By selecting the Next button, the Classical Variables: Stratification Result screen displays, as in Figure 4.20. The mean or average is 28.50 and the standard deviation is 32.41. The histogram is right-skewed, indicating that there are outliers in the higher value ranges.

A confidence level of 95 percent, desired precision of $6,773.54, and an expected proportion of errors in the population of 20 percent are entered to compute the sample size needed.

Due to the high confidence level of 95 percent, IDEA calculates a required sample size of 256, as shown in Figure 4.21.

The next step is to randomly extract256 records to test. IDEA completes this process for you, including generating a random number seed as in Figure 4.22 .

IDEA creates the AUDIT_AMT field where the auditor can input the correct amount if the audited amount from the sample is found to be incorrect. In this case, the audit determined that 21 of 256 samples were found to be incorrectly entered into the POS system.

In the Classical Variables: Evaluate box, shown in Figure 4.23, are displays for entry of the audit results from the samples extracted as outlined in Figure 4.22.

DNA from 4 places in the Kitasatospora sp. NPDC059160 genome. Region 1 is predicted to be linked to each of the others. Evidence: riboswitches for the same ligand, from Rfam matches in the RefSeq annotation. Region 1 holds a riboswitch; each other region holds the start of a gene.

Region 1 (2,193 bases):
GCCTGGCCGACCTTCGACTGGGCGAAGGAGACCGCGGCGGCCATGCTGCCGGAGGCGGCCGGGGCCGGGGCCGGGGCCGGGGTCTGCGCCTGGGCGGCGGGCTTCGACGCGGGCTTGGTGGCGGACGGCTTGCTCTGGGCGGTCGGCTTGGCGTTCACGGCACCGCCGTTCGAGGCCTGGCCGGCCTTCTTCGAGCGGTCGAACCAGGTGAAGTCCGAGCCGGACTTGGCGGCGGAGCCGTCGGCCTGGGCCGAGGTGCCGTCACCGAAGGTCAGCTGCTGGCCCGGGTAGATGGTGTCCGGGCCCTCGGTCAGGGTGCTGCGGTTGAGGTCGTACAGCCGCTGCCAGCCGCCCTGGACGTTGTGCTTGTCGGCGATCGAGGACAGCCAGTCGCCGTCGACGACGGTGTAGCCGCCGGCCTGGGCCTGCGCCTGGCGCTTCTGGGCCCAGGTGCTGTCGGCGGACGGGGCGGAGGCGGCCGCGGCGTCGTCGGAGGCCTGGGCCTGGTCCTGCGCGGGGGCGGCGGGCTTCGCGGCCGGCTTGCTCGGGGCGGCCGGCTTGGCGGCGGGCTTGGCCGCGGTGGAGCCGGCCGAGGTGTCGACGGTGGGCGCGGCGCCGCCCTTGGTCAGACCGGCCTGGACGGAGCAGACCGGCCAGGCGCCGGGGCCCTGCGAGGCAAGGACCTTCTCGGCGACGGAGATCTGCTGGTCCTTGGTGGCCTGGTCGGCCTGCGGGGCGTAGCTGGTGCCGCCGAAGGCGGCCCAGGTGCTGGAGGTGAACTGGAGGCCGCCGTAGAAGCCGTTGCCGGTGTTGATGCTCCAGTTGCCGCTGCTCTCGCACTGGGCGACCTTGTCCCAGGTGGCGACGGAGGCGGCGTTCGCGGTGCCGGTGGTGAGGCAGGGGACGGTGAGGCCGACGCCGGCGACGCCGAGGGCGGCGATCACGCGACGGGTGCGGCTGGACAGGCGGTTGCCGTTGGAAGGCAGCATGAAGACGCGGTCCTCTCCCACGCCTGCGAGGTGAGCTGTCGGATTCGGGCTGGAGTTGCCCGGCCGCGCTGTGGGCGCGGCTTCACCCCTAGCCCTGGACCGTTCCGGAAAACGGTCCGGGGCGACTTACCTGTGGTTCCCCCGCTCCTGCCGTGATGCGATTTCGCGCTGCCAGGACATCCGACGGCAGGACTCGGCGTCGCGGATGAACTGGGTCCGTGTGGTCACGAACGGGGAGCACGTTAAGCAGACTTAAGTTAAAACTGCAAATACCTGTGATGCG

The graph in Figure 4.24 displays six types of statistical evaluations.

1. Mean per unit

2. Difference

Obtaining the Required Sample Size to Meet the Classical Variables Sampling Objectives

FIGURE 4.21 Obtaining the Required Sample Size to Meet the Classical Variables Sampling Objectives

3. Combined ratio

4. Separate ratio

5. Combined regression

6. Separate regression

By clicking on each of the types, the graph will display a report of each statistical evaluation. Since the mean-per-unit estimation method has the largest error, we will click on the word mean to open the mean-estimation report displayed in Figure 4.25 .

Based on this report, it has been determined that it is 95 percent confident that the errors in voided transactions are in the range between -$15,144.76 and -$5,189.96. The most likely total error of $10,167.36 is the difference between the sample total of $52,104.18 and the projected audited amount (based on the 21 errors) of $41,936.82. Therefore the void amounts recorded are likely to be overstated by $10,167.36 either by error or as a result of fraud.

Extracting the Required Sample Size

FIGURE 4.22 Extracting the Required Sample Size

Entering the Results of the Audit of the Classical Variables Samples
to Be Evaluated

FIGURE 4.23 Entering the Results of the Audit of the Classical Variables Samples

to Be Evaluated

Statistical Evaluations of Classical Variables Sampling

FIGURE 4.24 Statistical Evaluations of Classical Variables Sampling